A Kansas roofer, who worked as part of a construction crew in Enid, Oklahoma, who stayed in a hotel there will he and others performed their roofing services and who was struck by a drunk driver as he crossed a street at 2:20 a.m. from a bar so as to return to his hotel, did not sustained an accidental injury arising out of and in the course of his employment, ruled the Supreme Court of Kansas. The high court noted that much of the legal discussion at lower levels had incorrectly concentrated on the going and coming rule and whether the activities of the roofer fit within the state’s so-called “intrinsic travel exception.” The Court stressed that indeed the course and scope of traveling employees is broader than those who have an assigned job at hours that are regular and routine. If a traveling employee is hurt in a hotel fire, for example, the injuries would likely be compensable. That was not the case here, where the roofer had long finished the day’s work and had been drinking at the nearby bar. His walking across the street was too far removed from his duties to be compensable.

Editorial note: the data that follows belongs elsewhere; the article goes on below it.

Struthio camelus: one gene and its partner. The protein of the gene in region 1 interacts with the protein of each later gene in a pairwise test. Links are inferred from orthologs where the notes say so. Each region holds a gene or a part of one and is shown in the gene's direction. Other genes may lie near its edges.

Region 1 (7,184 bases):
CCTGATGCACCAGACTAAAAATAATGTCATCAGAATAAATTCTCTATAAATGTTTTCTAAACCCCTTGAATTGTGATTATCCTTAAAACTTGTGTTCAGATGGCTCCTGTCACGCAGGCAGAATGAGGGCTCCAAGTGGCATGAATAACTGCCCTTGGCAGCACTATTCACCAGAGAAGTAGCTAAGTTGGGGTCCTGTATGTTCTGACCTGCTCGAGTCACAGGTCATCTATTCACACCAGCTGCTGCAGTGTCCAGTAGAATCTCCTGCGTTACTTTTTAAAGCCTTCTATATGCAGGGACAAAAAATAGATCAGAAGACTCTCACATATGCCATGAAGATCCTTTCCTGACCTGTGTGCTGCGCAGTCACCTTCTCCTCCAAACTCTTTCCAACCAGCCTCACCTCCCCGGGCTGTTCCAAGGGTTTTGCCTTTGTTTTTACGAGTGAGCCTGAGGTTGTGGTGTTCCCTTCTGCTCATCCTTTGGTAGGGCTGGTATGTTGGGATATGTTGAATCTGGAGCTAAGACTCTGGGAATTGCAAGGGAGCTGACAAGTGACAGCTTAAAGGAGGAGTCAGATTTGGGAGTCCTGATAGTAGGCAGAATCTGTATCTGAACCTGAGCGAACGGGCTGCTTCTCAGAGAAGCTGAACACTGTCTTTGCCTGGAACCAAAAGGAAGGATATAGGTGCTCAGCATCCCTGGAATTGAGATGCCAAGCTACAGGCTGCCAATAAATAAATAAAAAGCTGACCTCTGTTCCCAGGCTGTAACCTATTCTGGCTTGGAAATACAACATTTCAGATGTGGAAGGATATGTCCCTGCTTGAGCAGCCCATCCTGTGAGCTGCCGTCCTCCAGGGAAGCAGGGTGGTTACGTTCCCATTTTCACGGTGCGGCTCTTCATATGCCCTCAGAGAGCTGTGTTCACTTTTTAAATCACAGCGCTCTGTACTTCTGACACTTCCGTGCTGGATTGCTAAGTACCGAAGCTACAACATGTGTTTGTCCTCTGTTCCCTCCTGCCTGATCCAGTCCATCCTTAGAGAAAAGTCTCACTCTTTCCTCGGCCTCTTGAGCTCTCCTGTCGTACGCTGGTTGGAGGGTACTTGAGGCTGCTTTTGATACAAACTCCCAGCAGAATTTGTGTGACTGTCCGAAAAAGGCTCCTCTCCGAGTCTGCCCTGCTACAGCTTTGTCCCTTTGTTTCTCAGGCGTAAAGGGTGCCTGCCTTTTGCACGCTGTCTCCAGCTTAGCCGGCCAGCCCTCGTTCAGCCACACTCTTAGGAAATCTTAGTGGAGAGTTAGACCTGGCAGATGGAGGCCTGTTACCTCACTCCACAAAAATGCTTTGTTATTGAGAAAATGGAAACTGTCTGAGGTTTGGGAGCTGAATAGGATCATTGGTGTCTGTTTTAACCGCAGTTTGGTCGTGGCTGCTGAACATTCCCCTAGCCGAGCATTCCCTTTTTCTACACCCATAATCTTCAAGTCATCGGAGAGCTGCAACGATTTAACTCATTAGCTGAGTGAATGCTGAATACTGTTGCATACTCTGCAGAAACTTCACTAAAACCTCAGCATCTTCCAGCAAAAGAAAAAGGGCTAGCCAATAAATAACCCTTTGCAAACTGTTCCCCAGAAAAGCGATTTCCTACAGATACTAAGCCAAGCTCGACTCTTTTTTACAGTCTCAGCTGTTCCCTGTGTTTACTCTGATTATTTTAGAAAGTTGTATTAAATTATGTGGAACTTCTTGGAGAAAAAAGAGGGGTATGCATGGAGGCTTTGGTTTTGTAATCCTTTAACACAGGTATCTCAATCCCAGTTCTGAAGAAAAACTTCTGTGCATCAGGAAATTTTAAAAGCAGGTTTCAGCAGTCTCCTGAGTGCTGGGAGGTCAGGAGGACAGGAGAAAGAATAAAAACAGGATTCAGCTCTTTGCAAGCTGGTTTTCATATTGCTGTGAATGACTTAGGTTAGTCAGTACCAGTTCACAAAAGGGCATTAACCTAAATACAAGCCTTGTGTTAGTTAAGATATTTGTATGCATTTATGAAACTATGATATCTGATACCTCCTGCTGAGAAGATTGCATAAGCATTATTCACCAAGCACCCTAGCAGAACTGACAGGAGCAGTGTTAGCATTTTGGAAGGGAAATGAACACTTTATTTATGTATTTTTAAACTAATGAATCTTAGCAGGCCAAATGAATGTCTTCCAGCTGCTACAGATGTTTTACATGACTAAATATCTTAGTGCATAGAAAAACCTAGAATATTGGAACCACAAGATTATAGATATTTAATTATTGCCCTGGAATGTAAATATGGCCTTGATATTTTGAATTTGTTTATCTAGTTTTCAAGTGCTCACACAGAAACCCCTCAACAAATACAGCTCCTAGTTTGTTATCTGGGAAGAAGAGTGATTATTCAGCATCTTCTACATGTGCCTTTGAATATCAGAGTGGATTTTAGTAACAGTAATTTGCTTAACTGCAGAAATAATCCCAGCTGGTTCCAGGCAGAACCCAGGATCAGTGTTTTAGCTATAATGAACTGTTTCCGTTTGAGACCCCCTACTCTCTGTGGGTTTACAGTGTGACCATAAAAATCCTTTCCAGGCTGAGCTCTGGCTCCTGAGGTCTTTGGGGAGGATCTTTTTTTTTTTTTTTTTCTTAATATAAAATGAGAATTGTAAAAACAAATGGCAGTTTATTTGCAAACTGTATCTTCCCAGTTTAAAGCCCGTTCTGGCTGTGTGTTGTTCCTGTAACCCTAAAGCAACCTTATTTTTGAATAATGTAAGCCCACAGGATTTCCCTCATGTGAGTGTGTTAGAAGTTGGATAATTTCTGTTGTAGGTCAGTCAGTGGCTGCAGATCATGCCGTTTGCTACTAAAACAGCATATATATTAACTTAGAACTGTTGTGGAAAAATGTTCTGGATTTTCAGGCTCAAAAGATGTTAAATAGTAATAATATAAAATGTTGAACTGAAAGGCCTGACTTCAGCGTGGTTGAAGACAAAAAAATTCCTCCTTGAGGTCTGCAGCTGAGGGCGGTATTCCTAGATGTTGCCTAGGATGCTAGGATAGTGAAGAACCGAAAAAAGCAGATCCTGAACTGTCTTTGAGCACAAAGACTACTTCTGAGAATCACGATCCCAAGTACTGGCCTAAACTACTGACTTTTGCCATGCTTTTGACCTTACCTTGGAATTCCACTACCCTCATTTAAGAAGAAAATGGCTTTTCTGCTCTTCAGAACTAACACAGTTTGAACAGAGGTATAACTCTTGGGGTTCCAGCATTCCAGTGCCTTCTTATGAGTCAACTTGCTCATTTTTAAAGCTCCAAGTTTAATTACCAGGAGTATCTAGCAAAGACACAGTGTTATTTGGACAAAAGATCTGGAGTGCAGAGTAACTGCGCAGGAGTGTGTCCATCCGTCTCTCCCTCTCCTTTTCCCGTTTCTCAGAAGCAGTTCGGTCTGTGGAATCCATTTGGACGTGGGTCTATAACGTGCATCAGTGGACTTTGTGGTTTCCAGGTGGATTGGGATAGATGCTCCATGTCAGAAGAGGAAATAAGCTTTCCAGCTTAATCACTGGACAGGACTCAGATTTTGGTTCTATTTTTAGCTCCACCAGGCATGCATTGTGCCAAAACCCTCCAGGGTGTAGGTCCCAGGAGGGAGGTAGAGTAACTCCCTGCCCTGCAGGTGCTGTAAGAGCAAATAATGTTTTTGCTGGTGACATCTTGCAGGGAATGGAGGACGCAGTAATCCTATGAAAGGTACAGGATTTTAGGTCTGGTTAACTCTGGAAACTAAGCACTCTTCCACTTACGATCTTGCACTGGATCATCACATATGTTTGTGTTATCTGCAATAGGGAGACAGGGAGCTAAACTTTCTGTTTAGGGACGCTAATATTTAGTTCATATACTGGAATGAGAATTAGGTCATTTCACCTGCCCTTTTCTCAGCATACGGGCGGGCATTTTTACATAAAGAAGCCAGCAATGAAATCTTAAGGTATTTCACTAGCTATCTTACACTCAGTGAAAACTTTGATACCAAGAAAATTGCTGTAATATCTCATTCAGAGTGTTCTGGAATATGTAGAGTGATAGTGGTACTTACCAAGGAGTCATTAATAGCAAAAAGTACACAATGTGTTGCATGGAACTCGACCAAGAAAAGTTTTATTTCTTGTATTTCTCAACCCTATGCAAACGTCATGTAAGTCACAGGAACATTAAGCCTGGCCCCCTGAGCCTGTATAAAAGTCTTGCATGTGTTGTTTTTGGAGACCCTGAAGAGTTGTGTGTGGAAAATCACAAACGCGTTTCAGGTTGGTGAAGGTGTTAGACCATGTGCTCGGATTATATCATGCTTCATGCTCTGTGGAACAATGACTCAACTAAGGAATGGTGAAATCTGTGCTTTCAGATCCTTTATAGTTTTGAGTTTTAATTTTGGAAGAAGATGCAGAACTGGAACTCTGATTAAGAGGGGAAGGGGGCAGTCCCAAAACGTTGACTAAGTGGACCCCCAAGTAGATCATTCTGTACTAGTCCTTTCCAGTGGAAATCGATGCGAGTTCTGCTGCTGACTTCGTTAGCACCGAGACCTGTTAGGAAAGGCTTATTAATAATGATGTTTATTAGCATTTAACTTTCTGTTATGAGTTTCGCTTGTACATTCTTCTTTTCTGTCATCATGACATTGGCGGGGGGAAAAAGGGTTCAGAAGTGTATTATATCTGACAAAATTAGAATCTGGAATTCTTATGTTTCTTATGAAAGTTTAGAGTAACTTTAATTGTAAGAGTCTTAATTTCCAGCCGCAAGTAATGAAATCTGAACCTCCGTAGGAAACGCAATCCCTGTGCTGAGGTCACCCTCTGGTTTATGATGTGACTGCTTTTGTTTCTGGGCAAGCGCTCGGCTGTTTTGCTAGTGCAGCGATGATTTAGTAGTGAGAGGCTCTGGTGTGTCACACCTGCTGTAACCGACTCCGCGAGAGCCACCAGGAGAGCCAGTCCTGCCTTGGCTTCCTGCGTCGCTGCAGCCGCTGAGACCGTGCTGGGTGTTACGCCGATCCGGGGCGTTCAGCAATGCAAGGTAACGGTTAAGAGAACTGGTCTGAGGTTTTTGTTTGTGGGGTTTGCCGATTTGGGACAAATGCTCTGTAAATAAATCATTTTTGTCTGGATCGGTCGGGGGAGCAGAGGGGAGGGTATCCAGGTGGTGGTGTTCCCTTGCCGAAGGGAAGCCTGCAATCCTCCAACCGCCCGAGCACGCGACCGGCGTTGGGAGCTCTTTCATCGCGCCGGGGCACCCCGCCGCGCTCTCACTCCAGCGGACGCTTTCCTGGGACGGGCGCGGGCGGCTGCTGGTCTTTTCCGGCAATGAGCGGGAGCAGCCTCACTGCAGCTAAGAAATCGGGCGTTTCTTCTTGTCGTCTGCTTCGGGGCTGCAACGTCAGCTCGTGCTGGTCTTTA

Thomas A. Robinson, J.D., the Feature National Columnist for the LexisNexis Workers’ Compensation eNewsletter, is co-author of Larson’s Workers’ Compensation Law (LexisNexis).
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See Atkins v. Webcon, 2018 Kan. LEXIS 204 (June 8, 2018)
See generally Larson’s Workers’ Compensation Law, § 25.03.
Source: Larson’s Workers’ Compensation Law, the nation’s leading authority on workers’ compensation law
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